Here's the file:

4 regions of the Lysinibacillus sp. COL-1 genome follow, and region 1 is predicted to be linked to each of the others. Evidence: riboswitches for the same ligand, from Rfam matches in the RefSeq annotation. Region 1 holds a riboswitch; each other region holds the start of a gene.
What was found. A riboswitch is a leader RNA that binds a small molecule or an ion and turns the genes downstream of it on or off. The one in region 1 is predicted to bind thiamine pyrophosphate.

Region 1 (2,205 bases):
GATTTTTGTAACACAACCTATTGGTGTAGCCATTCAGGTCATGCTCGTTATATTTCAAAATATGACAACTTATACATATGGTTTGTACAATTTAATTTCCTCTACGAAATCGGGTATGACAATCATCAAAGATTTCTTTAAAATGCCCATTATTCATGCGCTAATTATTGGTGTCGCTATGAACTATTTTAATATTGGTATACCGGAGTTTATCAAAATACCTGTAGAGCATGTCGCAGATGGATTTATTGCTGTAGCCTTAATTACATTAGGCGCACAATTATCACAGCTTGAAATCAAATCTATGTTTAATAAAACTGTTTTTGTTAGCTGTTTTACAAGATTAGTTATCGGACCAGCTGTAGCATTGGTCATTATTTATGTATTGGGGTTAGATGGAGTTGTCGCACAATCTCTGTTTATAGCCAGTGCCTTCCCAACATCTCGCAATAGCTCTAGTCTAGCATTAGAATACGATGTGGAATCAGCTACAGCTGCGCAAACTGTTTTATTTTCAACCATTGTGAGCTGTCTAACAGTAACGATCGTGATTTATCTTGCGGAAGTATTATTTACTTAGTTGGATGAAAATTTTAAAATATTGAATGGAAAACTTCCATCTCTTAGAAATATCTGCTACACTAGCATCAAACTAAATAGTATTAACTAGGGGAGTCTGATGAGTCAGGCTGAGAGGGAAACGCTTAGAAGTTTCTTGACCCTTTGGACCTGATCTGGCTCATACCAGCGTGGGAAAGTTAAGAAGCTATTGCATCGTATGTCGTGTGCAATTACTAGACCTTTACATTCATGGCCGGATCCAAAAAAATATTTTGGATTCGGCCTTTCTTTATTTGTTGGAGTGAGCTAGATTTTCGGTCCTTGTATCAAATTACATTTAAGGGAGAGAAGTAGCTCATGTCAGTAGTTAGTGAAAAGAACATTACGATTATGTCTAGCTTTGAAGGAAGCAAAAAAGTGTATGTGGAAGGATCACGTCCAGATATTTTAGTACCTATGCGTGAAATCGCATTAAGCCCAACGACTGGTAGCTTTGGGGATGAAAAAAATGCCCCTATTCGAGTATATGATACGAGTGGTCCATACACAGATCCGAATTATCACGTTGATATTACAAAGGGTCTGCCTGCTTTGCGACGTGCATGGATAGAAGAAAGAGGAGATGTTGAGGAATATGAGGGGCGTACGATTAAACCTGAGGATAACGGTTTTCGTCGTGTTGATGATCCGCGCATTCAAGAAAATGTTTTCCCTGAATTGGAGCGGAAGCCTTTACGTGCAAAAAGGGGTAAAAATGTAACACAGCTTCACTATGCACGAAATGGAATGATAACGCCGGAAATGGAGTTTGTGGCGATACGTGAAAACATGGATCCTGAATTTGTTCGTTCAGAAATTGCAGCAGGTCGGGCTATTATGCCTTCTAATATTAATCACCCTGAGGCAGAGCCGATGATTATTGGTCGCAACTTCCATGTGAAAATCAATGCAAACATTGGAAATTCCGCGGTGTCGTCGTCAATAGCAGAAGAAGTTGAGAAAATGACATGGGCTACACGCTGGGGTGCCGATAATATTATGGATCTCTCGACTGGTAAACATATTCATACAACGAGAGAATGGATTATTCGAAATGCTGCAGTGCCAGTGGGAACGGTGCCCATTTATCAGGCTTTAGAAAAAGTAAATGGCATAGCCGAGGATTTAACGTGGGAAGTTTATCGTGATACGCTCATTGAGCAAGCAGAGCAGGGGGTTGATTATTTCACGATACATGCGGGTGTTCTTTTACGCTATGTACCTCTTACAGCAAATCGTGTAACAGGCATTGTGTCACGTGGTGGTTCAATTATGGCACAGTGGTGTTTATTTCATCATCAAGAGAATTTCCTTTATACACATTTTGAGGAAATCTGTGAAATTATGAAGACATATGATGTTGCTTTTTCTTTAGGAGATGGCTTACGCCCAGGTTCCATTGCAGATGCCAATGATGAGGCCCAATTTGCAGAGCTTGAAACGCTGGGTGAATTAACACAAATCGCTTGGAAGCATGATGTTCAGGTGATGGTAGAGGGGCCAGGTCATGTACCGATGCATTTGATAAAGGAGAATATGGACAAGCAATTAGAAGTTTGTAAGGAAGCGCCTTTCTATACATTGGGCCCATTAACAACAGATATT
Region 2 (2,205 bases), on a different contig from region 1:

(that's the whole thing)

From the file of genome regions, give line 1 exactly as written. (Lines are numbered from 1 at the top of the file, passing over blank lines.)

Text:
4 regions of the Lysinibacillus sp. COL-1 genome follow, and region 1 is predicted to be linked to each of the others. Evidence: riboswitches for the same ligand, from Rfam matches in the RefSeq annotation. Region 1 holds a riboswitch; each other region holds the start of a gene.